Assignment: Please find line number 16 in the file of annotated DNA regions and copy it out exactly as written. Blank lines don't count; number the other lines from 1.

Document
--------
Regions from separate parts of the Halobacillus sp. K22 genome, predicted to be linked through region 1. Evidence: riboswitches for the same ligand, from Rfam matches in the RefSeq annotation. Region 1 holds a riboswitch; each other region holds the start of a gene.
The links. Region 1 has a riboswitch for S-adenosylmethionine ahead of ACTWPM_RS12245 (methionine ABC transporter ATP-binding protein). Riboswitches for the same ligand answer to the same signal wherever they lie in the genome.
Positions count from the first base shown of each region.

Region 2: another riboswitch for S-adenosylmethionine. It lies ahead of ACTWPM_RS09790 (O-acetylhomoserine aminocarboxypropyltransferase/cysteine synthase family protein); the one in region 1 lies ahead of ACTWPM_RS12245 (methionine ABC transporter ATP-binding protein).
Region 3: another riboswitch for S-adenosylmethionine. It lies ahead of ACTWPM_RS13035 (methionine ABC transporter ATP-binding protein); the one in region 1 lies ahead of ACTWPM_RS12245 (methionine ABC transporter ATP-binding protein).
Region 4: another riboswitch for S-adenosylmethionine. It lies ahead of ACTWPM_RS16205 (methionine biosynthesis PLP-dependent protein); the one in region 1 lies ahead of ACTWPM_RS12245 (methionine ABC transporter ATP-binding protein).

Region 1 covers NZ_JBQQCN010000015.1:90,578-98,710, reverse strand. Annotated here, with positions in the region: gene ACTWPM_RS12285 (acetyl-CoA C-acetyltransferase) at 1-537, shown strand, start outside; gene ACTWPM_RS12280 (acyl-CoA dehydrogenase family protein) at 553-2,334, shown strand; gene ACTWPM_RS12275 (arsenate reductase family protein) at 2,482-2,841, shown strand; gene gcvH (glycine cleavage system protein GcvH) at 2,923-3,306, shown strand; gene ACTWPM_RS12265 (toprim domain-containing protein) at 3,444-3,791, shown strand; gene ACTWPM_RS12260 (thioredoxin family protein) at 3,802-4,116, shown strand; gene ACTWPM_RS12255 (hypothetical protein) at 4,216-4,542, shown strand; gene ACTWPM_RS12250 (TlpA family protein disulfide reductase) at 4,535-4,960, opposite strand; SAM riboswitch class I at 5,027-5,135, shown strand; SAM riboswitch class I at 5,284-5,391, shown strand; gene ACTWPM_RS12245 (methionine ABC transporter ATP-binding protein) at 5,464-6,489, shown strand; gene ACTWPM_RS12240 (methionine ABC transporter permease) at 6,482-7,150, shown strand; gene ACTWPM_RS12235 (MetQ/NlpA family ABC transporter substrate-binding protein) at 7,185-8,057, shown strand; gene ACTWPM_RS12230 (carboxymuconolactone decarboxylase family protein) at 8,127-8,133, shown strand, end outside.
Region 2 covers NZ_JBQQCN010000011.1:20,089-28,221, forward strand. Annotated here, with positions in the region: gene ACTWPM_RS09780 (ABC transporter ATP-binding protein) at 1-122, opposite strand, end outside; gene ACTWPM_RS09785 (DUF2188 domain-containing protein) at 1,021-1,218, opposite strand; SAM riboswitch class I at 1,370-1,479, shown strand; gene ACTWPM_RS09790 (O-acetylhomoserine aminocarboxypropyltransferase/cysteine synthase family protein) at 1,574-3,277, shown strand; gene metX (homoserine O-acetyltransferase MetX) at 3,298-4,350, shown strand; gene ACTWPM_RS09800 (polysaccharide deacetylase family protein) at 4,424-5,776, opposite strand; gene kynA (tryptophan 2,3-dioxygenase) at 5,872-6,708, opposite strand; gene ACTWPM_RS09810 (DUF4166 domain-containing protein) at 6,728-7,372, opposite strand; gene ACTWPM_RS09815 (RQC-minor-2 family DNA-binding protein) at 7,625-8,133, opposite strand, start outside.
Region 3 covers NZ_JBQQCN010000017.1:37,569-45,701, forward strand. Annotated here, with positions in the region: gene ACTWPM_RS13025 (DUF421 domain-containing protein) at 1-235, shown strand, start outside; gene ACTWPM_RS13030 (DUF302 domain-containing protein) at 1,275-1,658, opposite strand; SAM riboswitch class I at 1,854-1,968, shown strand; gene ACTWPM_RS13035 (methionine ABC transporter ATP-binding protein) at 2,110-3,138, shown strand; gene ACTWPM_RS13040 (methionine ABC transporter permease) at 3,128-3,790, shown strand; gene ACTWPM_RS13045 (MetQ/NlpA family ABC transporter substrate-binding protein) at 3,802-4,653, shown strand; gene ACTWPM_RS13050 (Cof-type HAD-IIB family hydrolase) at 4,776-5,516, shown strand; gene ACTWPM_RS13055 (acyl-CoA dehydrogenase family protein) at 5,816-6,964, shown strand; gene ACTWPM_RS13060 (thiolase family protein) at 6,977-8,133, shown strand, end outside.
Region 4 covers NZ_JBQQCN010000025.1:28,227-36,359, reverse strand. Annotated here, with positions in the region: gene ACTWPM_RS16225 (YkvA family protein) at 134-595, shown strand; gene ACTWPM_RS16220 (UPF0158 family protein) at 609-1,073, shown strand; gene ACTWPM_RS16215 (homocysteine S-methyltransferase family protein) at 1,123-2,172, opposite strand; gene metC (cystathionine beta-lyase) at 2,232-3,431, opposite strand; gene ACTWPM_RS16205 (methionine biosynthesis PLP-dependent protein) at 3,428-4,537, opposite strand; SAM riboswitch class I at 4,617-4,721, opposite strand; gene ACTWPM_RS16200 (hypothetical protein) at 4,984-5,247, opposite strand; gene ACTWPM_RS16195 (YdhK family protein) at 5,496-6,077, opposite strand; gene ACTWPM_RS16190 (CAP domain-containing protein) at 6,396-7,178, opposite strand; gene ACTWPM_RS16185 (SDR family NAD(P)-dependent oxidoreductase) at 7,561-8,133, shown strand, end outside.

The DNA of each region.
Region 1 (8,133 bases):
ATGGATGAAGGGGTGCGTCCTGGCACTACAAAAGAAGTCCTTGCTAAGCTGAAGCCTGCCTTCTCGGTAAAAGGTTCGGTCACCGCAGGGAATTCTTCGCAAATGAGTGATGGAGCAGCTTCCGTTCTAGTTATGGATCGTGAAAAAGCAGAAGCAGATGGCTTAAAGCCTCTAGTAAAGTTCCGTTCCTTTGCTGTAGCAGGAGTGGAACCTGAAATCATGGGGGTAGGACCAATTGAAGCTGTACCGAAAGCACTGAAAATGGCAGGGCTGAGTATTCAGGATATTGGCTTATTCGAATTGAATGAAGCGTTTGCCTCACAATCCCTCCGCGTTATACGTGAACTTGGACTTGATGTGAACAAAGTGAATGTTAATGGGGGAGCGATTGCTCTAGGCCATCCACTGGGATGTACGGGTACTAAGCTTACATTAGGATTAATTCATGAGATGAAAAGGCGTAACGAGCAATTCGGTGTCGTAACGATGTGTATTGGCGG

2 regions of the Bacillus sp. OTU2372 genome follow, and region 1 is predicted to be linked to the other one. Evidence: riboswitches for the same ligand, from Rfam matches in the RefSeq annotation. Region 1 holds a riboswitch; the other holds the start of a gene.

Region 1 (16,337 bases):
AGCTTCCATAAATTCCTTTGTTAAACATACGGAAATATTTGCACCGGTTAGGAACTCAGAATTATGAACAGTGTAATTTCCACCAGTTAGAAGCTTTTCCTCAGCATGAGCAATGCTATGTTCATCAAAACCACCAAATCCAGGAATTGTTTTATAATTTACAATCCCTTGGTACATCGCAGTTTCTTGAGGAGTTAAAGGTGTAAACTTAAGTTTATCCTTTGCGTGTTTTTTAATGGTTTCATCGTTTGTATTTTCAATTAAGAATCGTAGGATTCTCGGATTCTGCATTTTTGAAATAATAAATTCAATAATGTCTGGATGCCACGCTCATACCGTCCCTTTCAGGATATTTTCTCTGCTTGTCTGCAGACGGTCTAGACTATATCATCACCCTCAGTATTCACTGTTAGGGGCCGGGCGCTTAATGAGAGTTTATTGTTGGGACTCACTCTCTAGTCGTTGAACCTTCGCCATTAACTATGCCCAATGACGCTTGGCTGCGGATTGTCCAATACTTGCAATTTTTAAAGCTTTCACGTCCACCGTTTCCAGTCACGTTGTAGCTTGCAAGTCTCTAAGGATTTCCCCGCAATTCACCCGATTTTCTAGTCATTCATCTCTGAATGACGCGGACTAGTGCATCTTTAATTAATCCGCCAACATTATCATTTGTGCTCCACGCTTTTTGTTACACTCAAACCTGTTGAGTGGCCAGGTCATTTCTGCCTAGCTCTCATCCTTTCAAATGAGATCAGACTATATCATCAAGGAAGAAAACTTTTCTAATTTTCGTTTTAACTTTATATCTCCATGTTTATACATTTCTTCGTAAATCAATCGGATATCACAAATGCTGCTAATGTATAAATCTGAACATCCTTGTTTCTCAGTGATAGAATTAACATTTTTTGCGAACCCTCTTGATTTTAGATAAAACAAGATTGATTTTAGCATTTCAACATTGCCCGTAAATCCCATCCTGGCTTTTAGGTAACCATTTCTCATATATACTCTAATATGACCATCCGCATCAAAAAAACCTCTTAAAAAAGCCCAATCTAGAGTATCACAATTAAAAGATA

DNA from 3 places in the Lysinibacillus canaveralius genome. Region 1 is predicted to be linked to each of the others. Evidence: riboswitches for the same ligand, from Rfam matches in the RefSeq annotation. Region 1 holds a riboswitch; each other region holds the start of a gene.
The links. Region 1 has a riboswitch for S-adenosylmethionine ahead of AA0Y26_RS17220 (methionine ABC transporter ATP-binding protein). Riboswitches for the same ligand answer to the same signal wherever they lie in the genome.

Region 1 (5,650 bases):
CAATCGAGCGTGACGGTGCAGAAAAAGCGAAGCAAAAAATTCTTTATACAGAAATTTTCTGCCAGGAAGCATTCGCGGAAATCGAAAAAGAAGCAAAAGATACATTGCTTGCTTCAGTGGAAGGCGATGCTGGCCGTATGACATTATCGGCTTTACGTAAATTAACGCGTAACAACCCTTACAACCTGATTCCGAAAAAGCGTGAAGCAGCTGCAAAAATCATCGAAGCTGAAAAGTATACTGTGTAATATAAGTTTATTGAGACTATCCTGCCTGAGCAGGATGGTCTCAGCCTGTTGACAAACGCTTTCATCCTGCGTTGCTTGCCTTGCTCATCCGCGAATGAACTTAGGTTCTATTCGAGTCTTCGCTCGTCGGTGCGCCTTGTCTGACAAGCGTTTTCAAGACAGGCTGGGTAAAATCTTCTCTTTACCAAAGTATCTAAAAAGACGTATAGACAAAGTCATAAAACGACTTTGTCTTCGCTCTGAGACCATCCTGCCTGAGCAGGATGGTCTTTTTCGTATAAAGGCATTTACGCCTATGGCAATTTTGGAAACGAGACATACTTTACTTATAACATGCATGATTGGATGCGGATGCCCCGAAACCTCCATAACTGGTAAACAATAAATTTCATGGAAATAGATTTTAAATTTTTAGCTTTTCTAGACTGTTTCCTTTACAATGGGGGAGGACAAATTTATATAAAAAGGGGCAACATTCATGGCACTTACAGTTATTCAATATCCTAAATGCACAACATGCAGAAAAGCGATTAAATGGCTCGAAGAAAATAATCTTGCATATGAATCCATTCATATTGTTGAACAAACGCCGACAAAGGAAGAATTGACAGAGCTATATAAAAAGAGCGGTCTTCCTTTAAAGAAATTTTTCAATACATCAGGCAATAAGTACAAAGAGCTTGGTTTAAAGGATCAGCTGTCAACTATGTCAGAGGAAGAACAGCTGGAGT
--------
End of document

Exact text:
AGCTTCCATAAATTCCTTTGTTAAACATACGGAAATATTTGCACCGGTTAGGAACTCAGAATTATGAACAGTGTAATTTCCACCAGTTAGAAGCTTTTCCTCAGCATGAGCAATGCTATGTTCATCAAAACCACCAAATCCAGGAATTGTTTTATAATTTACAATCCCTTGGTACATCGCAGTTTCTTGAGGAGTTAAAGGTGTAAACTTAAGTTTATCCTTTGCGTGTTTTTTAATGGTTTCATCGTTTGTATTTTCAATTAAGAATCGTAGGATTCTCGGATTCTGCATTTTTGAAATAATAAATTCAATAATGTCTGGATGCCACGCTCATACCGTCCCTTTCAGGATATTTTCTCTGCTTGTCTGCAGACGGTCTAGACTATATCATCACCCTCAGTATTCACTGTTAGGGGCCGGGCGCTTAATGAGAGTTTATTGTTGGGACTCACTCTCTAGTCGTTGAACCTTCGCCATTAACTATGCCCAATGACGCTTGGCTGCGGATTGTCCAATACTTGCAATTTTTAAAGCTTTCACGTCCACCGTTTCCAGTCACGTTGTAGCTTGCAAGTCTCTAAGGATTTCCCCGCAATTCACCCGATTTTCTAGTCATTCATCTCTGAATGACGCGGACTAGTGCATCTTTAATTAATCCGCCAACATTATCATTTGTGCTCCACGCTTTTTGTTACACTCAAACCTGTTGAGTGGCCAGGTCATTTCTGCCTAGCTCTCATCCTTTCAAATGAGATCAGACTATATCATCAAGGAAGAAAACTTTTCTAATTTTCGTTTTAACTTTATATCTCCATGTTTATACATTTCTTCGTAAATCAATCGGATATCACAAATGCTGCTAATGTATAAATCTGAACATCCTTGTTTCTCAGTGATAGAATTAACATTTTTTGCGAACCCTCTTGATTTTAGATAAAACAAGATTGATTTTAGCATTTCAACATTGCCCGTAAATCCCATCCTGGCTTTTAGGTAACCATTTCTCATATATACTCTAATATGACCATCCGCATCAAAAAAACCTCTTAAAAAAGCCCAATCTAGAGTATCACAATTAAAAGATA